Which worked out well in the first year of his deal, and leaves you wondering exactly where they are headed with left-handed ace Clayton Kershaw.
Kershaw, 25, is going to become stupidly rich, the only question being exactly how stupidly rich. He is arbitration-eligible for 2014, and then if the Dodgers don’t sign him to a long-term deal, he can become a free agent after next season.
Kershaw has been tight-lipped about contract talks with the team, so it’s difficult to get a definitive feel for where he’s at. It would be easy to pick up mixed signals from his comments to The Times’ Dylan Hernandez on Saturday, when he said both that he was “curious” about looming free agency and yet “open-minded” about contract talks with the Dodgers.
At first you just assume the Dodgers will ultimately work this out because, you know, they sort of have to. Walter and his Guggenheim group have already pushed the Dodgers to a record payroll and it’s hard to fathom that they would let a rare prize like Kershaw get away.
Yet it’s not hard to make the argument that the attempted signing of Kershaw looms as a no-win situation for the Dodgers.
Let’s take a breath here. For $300 million you could almost buy the Tampa Bay Rays. Even in these bizarrely fluid economic times in baseball, that’s a difficult number to fathom.
The record contract for a pitcher is the $180-million extension the Tigers gave Justin Verlander. Earlier this year, the Mariners signed Felix Hernandez to a seven-year, $175-million deal. The all-time record contract is the 10-year, $275-million contract Alex Rodriguez signed with the Yankees, now considered by many as the single worst contract in sports history.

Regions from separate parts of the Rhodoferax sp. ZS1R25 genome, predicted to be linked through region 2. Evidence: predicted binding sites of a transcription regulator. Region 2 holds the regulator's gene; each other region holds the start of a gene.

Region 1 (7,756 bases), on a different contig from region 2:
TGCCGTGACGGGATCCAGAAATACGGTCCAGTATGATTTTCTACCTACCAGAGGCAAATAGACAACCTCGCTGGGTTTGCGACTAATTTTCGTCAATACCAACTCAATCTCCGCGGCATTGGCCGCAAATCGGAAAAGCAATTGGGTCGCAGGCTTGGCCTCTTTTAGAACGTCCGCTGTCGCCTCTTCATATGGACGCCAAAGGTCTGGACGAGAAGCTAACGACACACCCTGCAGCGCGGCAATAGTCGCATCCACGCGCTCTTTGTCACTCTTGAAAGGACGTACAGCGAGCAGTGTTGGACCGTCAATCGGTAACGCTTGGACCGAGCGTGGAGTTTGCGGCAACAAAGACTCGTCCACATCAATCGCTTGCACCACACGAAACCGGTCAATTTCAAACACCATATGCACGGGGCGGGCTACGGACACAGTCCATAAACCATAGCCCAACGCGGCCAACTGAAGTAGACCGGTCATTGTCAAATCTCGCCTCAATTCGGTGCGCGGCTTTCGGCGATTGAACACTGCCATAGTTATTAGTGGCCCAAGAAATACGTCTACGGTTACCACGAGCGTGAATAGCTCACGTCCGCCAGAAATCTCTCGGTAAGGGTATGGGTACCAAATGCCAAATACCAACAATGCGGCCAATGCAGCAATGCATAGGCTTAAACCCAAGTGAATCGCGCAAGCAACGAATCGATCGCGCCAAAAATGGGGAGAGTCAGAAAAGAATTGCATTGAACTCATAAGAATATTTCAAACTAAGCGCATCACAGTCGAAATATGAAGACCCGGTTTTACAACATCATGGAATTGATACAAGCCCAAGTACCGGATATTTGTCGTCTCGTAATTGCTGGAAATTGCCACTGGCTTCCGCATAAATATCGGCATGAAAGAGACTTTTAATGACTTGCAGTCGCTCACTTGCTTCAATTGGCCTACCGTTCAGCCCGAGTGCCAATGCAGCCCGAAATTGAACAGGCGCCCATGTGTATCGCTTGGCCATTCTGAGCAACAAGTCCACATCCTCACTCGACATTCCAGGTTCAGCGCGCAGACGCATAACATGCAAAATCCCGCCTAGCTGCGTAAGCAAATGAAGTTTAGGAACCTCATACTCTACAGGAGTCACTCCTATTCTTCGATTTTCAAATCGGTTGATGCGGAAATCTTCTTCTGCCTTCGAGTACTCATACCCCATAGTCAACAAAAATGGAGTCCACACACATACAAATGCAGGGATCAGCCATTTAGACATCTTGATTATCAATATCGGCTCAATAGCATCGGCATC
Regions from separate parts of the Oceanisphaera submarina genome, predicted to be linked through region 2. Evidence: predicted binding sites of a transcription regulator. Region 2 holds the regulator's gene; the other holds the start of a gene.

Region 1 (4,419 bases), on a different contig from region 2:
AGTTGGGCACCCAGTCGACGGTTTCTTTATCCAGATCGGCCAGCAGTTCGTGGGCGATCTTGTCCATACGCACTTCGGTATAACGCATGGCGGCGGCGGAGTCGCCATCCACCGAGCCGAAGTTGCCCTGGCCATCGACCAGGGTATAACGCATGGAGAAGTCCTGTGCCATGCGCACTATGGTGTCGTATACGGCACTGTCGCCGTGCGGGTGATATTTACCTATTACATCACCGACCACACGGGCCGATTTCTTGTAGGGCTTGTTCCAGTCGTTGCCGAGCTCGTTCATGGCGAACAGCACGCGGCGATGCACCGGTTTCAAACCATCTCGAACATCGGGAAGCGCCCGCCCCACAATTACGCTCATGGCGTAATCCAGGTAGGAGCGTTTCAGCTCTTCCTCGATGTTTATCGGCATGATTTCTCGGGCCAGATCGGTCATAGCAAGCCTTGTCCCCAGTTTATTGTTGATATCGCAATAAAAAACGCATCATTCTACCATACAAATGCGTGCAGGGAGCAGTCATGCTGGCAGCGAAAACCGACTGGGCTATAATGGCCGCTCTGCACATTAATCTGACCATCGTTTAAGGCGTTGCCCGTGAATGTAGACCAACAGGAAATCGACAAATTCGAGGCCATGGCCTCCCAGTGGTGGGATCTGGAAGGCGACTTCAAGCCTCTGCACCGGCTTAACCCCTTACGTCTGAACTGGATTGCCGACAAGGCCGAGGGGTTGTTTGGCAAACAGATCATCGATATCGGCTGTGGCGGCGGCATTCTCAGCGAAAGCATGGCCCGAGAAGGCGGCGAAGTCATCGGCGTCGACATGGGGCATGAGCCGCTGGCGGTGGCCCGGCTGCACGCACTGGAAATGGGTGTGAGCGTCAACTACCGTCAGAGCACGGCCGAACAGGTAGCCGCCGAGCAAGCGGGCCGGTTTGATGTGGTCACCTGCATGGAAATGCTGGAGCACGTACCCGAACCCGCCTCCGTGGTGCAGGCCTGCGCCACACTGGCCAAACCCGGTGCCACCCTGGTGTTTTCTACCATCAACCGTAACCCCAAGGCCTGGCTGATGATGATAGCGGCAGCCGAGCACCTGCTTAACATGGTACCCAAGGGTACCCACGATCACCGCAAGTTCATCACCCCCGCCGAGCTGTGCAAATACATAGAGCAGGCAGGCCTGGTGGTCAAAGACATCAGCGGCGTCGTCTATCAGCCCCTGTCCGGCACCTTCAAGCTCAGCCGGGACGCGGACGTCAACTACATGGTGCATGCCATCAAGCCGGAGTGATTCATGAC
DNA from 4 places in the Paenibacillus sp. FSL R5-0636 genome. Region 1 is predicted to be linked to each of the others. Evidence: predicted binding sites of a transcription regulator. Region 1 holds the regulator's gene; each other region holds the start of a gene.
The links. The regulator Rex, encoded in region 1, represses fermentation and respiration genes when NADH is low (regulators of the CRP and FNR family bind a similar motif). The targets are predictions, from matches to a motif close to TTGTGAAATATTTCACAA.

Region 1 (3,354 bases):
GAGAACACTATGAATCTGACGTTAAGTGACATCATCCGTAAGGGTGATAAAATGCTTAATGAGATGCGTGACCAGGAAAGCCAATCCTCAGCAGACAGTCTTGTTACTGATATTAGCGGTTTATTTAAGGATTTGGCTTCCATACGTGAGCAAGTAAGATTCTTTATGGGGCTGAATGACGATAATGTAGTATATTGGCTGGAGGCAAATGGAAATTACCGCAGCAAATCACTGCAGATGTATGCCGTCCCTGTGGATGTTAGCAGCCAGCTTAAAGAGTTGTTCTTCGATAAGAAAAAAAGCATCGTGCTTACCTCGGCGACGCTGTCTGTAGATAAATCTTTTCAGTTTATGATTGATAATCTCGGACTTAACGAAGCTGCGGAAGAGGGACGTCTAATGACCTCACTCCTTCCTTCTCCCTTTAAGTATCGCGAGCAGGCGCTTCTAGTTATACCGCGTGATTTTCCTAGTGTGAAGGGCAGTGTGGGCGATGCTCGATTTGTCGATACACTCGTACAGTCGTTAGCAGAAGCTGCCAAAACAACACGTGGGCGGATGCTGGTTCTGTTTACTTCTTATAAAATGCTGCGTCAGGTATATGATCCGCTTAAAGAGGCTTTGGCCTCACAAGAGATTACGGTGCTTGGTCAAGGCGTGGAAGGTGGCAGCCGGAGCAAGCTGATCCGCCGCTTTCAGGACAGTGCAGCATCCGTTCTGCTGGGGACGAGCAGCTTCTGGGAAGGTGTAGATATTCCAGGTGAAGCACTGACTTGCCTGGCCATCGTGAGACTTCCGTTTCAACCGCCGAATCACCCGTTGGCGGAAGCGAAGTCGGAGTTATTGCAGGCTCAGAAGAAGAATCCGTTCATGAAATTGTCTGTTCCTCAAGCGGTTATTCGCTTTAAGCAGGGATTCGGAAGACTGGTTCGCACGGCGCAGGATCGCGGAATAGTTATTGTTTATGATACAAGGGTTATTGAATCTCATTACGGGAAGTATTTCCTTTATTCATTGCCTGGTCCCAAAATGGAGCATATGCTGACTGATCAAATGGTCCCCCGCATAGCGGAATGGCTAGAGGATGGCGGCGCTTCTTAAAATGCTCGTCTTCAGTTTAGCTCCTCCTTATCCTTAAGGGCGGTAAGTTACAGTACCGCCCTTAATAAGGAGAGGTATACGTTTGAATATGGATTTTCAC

Kershaw brings something of a dilemma to the Dodgers. While it’s pretty much understood he’s going to surpass the contracts of Verlander (who’s five years older) and Hernandez (two years older), at what point do the numbers become ludicrous?
Remember, “pitchers break.” Kershaw threw almost 275 innings last season. And in 2012 he had to overcome foot and hip issues.
Still, Kershaw offers a unique package for the Dodgers. He is on the verge of winning a second Cy Young, has a great work ethic, came up through the Dodgers system, is great in the clubhouse and community, is intelligent and mature beyond his years, is still approaching his prime and just generally seems to offer a link to the old-school O’Malley past that — let’s face it — appeals to a large portion of the team demographic.
How could the Dodgers possibly let him go?
Are clubs really signing elite pitchers to seven-year deals and expecting them to be healthy and effective the length of their contracts, or just feeling that’s the going rate?
If the Dodgers sign Kershaw for seven or 10 years, or whatever constitutes a lifetime contract, what are the odds he avoids serious injury the length of the deal? And if they don’t sign him, what are the chances the fan base forgives them?